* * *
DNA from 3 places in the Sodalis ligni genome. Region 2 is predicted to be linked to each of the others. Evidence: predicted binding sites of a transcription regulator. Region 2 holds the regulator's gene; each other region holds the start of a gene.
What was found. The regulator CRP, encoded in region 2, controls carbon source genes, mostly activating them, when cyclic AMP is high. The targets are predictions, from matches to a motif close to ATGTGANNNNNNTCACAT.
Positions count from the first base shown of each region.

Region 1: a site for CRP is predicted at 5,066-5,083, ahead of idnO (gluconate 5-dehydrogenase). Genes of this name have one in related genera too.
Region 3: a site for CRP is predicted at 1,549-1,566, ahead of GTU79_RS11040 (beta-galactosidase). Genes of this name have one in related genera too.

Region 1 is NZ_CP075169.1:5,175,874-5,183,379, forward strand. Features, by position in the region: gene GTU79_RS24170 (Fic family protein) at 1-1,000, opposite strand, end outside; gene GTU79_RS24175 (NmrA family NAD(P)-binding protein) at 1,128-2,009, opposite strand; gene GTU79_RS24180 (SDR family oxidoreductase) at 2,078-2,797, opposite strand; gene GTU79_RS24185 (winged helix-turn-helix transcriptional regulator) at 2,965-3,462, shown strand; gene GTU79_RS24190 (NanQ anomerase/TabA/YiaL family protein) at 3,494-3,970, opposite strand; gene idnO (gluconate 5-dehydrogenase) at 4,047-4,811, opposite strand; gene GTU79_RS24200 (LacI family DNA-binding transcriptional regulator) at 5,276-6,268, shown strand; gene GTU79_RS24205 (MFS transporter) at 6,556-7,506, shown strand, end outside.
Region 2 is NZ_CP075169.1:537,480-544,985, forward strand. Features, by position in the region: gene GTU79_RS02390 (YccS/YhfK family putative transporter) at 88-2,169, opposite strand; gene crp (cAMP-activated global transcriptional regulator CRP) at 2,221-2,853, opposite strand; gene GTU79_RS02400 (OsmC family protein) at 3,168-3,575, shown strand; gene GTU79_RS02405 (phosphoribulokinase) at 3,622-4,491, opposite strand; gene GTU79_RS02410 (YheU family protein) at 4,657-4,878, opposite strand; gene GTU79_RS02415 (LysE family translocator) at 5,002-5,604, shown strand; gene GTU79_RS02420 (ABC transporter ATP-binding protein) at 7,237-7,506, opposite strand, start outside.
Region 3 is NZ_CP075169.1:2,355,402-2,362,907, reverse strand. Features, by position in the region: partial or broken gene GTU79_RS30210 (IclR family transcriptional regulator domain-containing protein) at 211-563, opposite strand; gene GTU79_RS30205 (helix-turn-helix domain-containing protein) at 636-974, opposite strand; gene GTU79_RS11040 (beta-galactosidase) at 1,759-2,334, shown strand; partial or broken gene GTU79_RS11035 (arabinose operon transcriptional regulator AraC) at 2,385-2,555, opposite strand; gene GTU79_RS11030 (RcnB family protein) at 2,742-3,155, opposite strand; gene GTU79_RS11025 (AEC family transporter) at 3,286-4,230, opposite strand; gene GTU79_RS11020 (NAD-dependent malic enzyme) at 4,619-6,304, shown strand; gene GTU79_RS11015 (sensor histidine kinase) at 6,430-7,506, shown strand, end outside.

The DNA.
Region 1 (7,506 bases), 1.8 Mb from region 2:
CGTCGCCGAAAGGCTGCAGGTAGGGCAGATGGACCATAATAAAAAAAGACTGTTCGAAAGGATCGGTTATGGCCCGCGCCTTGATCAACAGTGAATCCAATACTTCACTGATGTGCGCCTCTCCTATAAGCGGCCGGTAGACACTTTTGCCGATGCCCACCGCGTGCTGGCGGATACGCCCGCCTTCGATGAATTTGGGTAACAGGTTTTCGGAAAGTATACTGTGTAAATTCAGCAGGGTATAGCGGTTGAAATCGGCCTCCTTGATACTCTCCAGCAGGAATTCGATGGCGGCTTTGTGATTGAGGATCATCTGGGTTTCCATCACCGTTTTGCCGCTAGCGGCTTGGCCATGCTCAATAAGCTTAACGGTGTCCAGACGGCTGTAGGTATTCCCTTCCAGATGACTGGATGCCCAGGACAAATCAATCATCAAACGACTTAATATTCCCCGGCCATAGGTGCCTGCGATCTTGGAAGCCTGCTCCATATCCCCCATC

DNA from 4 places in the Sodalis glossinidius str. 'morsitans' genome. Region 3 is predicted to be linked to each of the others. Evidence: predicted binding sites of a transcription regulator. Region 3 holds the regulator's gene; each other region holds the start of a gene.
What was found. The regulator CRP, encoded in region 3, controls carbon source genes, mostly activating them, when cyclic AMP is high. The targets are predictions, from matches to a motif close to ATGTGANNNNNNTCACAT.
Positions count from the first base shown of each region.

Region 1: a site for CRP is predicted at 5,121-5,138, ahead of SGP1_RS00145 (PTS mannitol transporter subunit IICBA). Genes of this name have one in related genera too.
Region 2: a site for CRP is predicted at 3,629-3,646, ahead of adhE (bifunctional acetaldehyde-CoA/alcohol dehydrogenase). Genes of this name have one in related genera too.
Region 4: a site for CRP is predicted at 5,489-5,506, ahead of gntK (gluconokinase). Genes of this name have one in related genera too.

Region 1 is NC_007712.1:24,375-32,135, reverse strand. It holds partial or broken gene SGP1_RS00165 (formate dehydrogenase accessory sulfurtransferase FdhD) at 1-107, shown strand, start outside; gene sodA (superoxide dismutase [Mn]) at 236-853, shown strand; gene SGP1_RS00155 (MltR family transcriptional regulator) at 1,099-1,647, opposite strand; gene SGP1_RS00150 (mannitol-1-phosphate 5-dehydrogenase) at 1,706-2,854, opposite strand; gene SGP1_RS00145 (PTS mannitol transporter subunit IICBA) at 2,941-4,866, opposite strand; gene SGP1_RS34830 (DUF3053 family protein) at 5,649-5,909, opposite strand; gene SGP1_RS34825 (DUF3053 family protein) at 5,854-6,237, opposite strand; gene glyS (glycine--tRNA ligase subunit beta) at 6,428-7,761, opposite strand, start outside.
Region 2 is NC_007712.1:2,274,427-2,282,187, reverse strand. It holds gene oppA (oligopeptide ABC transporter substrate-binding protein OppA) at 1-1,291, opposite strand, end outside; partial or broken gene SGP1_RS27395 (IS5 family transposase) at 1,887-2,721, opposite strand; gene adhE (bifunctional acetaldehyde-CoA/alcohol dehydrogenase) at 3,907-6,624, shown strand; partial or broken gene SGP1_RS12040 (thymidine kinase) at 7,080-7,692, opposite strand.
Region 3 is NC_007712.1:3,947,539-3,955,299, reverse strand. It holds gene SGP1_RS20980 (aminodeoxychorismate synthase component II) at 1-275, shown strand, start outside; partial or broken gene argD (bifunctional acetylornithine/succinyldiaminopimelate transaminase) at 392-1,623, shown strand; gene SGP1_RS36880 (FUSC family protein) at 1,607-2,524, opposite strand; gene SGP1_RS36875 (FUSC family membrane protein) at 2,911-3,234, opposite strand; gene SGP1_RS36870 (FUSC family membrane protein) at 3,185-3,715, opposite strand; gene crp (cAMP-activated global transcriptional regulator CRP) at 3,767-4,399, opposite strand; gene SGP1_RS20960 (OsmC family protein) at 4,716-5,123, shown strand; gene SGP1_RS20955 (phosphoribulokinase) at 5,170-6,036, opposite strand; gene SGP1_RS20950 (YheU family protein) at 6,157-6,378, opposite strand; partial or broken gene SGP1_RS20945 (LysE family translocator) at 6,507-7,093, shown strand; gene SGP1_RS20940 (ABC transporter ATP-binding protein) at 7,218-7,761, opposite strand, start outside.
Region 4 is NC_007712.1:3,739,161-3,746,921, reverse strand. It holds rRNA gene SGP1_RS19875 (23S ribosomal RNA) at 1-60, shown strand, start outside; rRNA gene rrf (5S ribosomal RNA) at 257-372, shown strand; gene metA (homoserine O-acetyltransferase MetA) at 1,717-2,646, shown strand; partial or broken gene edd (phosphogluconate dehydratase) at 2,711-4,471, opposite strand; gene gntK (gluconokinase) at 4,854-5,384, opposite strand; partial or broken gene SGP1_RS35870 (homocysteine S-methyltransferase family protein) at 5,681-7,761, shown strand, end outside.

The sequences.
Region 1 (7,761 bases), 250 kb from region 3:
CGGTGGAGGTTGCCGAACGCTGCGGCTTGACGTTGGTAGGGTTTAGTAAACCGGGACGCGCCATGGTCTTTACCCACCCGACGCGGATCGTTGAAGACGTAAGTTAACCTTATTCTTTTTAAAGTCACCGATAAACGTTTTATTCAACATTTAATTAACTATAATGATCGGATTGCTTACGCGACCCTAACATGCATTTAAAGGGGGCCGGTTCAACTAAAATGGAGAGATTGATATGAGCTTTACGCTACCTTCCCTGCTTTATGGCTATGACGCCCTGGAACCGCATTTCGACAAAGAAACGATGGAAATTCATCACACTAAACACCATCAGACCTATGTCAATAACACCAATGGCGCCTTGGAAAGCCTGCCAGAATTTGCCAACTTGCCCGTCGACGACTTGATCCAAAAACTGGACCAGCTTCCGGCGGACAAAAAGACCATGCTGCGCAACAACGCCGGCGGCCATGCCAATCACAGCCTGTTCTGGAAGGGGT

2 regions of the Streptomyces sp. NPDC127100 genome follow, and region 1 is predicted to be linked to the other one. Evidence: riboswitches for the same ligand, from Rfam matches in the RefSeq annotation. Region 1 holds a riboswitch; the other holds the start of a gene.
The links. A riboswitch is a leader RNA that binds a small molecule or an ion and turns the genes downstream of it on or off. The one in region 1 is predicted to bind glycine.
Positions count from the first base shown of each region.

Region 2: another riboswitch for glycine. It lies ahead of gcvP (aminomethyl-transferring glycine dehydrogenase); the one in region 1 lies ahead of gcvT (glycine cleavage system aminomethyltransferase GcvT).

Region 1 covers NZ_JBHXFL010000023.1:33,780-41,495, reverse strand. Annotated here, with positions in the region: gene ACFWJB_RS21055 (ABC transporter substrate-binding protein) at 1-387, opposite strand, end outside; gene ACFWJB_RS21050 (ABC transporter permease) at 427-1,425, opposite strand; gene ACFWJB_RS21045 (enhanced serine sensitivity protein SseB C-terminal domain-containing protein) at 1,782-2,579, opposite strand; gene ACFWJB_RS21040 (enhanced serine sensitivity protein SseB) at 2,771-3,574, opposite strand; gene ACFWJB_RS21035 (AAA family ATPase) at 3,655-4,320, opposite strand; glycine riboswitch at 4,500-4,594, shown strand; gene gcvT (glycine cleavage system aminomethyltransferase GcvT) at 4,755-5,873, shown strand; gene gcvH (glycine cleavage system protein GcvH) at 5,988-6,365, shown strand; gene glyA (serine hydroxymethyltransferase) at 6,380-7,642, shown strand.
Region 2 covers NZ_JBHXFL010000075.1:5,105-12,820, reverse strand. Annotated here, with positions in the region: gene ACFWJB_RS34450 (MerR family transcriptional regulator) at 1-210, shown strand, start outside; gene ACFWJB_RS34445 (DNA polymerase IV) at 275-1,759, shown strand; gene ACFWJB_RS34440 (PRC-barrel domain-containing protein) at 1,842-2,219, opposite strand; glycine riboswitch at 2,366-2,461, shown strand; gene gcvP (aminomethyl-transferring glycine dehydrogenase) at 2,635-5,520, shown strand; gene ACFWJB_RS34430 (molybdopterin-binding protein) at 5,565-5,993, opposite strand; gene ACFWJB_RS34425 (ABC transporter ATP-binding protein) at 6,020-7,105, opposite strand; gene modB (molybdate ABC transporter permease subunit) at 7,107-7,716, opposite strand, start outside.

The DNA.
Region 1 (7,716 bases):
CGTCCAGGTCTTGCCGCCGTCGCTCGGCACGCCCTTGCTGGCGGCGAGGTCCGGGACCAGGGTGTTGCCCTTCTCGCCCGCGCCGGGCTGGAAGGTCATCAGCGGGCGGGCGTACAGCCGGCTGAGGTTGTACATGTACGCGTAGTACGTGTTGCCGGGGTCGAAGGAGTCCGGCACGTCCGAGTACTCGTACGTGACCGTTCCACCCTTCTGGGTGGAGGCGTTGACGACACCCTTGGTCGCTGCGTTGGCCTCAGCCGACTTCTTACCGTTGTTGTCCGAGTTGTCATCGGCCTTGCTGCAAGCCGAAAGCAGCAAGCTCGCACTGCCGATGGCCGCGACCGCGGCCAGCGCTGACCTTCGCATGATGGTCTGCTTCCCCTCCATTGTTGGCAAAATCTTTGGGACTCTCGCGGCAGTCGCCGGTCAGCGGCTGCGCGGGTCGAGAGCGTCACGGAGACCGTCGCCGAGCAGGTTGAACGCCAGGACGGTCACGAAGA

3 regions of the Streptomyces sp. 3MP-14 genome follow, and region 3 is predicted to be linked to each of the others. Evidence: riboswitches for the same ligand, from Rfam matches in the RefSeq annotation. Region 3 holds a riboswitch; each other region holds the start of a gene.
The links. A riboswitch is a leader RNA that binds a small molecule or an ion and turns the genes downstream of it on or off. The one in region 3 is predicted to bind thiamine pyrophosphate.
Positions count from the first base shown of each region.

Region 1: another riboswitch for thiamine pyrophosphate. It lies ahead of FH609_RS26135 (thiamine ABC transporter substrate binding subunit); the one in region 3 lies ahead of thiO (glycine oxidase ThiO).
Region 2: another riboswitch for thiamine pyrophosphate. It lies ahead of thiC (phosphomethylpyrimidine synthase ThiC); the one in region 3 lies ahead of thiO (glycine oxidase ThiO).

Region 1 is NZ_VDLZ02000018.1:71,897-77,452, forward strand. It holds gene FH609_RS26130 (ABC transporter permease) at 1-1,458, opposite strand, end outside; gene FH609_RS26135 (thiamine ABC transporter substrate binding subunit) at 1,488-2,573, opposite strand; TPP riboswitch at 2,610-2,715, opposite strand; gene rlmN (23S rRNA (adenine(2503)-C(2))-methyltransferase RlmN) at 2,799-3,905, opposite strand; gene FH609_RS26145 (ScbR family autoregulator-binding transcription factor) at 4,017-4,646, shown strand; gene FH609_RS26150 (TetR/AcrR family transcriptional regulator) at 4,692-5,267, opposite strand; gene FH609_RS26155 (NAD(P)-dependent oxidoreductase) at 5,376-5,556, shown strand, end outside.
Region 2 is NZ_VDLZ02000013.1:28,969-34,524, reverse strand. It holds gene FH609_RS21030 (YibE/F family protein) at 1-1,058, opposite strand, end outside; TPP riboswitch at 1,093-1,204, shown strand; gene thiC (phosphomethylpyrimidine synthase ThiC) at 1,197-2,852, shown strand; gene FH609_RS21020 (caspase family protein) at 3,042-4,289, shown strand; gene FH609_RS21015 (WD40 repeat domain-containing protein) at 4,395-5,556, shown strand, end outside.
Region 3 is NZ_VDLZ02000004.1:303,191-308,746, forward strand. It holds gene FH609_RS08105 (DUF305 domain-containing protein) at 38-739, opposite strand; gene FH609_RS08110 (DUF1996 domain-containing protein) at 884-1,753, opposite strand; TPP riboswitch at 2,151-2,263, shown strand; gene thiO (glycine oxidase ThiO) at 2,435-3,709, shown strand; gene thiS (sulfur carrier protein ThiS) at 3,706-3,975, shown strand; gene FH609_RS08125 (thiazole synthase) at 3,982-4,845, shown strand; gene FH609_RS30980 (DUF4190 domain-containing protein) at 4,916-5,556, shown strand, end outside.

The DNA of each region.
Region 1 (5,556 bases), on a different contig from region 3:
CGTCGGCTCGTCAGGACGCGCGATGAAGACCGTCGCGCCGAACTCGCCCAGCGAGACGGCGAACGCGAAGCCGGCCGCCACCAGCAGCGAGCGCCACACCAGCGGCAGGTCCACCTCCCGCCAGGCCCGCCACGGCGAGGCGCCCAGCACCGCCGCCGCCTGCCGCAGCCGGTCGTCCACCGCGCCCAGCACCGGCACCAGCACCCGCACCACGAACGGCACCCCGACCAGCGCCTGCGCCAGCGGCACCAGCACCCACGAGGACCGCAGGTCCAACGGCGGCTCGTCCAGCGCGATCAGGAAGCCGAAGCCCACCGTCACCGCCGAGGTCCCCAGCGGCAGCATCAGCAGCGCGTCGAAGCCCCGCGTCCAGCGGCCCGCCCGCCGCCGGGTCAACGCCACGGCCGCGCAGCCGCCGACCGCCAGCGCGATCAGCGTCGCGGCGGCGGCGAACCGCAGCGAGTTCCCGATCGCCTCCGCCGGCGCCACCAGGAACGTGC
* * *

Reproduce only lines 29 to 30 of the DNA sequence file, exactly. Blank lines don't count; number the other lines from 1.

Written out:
Region 1 covers NZ_JBHXFL010000023.1:33,780-41,495, reverse strand. Annotated here, with positions in the region: gene ACFWJB_RS21055 (ABC transporter substrate-binding protein) at 1-387, opposite strand, end outside; gene ACFWJB_RS21050 (ABC transporter permease) at 427-1,425, opposite strand; gene ACFWJB_RS21045 (enhanced serine sensitivity protein SseB C-terminal domain-containing protein) at 1,782-2,579, opposite strand; gene ACFWJB_RS21040 (enhanced serine sensitivity protein SseB) at 2,771-3,574, opposite strand; gene ACFWJB_RS21035 (AAA family ATPase) at 3,655-4,320, opposite strand; glycine riboswitch at 4,500-4,594, shown strand; gene gcvT (glycine cleavage system aminomethyltransferase GcvT) at 4,755-5,873, shown strand; gene gcvH (glycine cleavage system protein GcvH) at 5,988-6,365, shown strand; gene glyA (serine hydroxymethyltransferase) at 6,380-7,642, shown strand.
Region 2 covers NZ_JBHXFL010000075.1:5,105-12,820, reverse strand. Annotated here, with positions in the region: gene ACFWJB_RS34450 (MerR family transcriptional regulator) at 1-210, shown strand, start outside; gene ACFWJB_RS34445 (DNA polymerase IV) at 275-1,759, shown strand; gene ACFWJB_RS34440 (PRC-barrel domain-containing protein) at 1,842-2,219, opposite strand; glycine riboswitch at 2,366-2,461, shown strand; gene gcvP (aminomethyl-transferring glycine dehydrogenase) at 2,635-5,520, shown strand; gene ACFWJB_RS34430 (molybdopterin-binding protein) at 5,565-5,993, opposite strand; gene ACFWJB_RS34425 (ABC transporter ATP-binding protein) at 6,020-7,105, opposite strand; gene modB (molybdate ABC transporter permease subunit) at 7,107-7,716, opposite strand, start outside.